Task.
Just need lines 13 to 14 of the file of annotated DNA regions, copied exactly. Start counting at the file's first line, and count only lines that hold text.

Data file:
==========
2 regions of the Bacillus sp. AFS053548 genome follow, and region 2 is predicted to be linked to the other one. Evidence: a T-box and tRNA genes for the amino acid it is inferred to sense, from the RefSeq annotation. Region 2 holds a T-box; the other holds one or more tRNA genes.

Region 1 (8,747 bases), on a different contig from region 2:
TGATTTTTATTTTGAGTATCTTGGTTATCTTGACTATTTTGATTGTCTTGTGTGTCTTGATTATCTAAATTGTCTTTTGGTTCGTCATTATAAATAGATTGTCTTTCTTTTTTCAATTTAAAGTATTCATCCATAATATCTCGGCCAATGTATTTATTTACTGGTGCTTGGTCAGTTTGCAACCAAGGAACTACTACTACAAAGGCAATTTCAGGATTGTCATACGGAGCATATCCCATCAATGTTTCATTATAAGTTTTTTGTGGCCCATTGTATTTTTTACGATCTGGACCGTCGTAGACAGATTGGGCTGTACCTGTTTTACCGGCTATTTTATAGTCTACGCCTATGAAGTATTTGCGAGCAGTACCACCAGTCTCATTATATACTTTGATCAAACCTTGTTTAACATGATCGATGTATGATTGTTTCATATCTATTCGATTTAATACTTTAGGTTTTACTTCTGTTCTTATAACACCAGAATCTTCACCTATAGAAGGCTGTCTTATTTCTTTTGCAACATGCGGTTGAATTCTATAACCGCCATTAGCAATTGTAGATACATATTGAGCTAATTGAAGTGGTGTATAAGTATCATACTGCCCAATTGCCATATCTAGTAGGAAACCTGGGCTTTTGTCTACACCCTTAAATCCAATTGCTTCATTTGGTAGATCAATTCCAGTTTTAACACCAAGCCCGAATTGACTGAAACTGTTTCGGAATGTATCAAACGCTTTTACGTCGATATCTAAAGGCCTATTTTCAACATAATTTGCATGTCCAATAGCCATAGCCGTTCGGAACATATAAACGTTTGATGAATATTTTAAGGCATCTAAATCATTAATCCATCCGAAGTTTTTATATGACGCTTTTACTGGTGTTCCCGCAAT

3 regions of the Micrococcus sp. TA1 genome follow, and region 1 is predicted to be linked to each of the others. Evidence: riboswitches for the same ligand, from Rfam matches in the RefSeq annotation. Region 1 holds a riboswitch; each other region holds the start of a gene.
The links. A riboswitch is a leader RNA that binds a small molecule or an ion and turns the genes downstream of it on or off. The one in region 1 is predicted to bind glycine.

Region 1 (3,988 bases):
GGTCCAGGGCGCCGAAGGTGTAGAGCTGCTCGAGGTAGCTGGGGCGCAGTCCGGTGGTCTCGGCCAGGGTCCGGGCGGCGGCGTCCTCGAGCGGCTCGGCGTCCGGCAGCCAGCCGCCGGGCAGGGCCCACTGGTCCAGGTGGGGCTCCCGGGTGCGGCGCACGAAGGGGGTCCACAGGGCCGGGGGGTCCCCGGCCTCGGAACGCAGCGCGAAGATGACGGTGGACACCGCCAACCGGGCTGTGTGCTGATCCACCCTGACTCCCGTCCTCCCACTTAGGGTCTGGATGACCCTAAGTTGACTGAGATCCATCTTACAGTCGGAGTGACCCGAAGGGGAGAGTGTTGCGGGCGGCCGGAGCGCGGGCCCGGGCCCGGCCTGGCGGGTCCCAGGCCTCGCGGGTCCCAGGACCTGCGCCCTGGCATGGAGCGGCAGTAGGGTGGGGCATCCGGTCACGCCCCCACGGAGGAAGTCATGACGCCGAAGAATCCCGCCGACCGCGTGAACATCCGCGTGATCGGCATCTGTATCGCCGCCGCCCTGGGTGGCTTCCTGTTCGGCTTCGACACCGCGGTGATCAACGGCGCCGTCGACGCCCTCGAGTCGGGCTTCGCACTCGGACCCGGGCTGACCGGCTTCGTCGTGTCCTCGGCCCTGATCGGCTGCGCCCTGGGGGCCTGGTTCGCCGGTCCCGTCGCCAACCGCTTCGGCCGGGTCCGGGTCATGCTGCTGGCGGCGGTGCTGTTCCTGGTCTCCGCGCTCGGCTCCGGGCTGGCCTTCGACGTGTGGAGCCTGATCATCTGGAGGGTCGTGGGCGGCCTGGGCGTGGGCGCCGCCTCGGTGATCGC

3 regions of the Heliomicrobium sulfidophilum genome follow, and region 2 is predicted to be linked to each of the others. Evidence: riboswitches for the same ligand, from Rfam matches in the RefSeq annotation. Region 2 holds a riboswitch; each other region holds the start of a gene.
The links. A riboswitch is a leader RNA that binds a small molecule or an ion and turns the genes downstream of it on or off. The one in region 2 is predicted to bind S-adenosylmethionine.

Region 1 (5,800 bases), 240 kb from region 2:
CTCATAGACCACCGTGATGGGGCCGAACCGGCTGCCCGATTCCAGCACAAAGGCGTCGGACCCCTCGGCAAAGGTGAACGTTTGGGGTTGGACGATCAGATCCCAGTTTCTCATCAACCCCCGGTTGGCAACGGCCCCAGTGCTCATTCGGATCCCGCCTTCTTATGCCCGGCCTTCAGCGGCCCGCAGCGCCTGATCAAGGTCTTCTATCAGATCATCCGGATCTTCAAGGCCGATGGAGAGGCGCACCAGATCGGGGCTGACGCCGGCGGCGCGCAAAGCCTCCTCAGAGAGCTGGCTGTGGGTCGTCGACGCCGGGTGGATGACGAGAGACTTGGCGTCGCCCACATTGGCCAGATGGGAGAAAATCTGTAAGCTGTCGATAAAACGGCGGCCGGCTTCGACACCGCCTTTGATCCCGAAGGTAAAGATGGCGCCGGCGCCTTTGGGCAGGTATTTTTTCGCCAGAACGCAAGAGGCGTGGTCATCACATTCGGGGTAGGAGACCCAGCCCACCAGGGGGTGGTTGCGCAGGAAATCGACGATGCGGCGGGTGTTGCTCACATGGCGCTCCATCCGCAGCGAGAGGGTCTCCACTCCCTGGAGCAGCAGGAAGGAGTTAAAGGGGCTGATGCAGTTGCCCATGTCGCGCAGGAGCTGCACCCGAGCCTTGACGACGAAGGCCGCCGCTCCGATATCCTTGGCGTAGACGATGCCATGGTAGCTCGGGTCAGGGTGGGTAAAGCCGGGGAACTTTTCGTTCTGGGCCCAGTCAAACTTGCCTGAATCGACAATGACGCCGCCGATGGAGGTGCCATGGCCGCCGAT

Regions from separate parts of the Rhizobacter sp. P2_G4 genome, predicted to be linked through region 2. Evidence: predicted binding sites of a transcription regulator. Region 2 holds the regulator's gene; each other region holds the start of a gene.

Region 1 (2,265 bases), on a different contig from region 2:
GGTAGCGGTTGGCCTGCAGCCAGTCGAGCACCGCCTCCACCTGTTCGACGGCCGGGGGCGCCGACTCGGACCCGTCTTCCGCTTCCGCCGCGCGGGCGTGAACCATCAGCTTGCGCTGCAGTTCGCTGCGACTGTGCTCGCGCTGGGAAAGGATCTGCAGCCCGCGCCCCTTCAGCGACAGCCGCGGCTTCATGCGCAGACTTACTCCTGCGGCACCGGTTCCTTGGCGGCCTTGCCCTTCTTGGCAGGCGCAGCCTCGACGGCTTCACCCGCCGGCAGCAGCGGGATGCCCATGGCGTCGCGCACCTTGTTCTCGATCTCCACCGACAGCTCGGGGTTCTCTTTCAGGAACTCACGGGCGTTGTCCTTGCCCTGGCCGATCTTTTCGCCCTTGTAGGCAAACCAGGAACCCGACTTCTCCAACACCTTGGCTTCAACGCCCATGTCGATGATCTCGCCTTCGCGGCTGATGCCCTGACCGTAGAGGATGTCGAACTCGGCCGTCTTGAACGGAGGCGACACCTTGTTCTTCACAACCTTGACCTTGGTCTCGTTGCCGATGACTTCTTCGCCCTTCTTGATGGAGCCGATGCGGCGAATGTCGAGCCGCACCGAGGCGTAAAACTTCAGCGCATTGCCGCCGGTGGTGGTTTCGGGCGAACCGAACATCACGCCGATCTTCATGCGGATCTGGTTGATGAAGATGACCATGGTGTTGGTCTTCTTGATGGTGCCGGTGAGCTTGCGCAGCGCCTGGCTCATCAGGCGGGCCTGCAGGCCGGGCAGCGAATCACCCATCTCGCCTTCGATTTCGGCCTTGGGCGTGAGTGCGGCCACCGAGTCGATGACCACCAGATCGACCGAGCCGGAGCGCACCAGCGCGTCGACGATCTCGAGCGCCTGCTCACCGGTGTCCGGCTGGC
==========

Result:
Region 1 (2,265 bases), on a different contig from region 2:
GGTAGCGGTTGGCCTGCAGCCAGTCGAGCACCGCCTCCACCTGTTCGACGGCCGGGGGCGCCGACTCGGACCCGTCTTCCGCTTCCGCCGCGCGGGCGTGAACCATCAGCTTGCGCTGCAGTTCGCTGCGACTGTGCTCGCGCTGGGAAAGGATCTGCAGCCCGCGCCCCTTCAGCGACAGCCGCGGCTTCATGCGCAGACTTACTCCTGCGGCACCGGTTCCTTGGCGGCCTTGCCCTTCTTGGCAGGCGCAGCCTCGACGGCTTCACCCGCCGGCAGCAGCGGGATGCCCATGGCGTCGCGCACCTTGTTCTCGATCTCCACCGACAGCTCGGGGTTCTCTTTCAGGAACTCACGGGCGTTGTCCTTGCCCTGGCCGATCTTTTCGCCCTTGTAGGCAAACCAGGAACCCGACTTCTCCAACACCTTGGCTTCAACGCCCATGTCGATGATCTCGCCTTCGCGGCTGATGCCCTGACCGTAGAGGATGTCGAACTCGGCCGTCTTGAACGGAGGCGACACCTTGTTCTTCACAACCTTGACCTTGGTCTCGTTGCCGATGACTTCTTCGCCCTTCTTGATGGAGCCGATGCGGCGAATGTCGAGCCGCACCGAGGCGTAAAACTTCAGCGCATTGCCGCCGGTGGTGGTTTCGGGCGAACCGAACATCACGCCGATCTTCATGCGGATCTGGTTGATGAAGATGACCATGGTGTTGGTCTTCTTGATGGTGCCGGTGAGCTTGCGCAGCGCCTGGCTCATCAGGCGGGCCTGCAGGCCGGGCAGCGAATCACCCATCTCGCCTTCGATTTCGGCCTTGGGCGTGAGTGCGGCCACCGAGTCGATGACCACCAGATCGACCGAGCCGGAGCGCACCAGCGCGTCGACGATCTCGAGCGCCTGCTCACCGGTGTCCGGCTGGC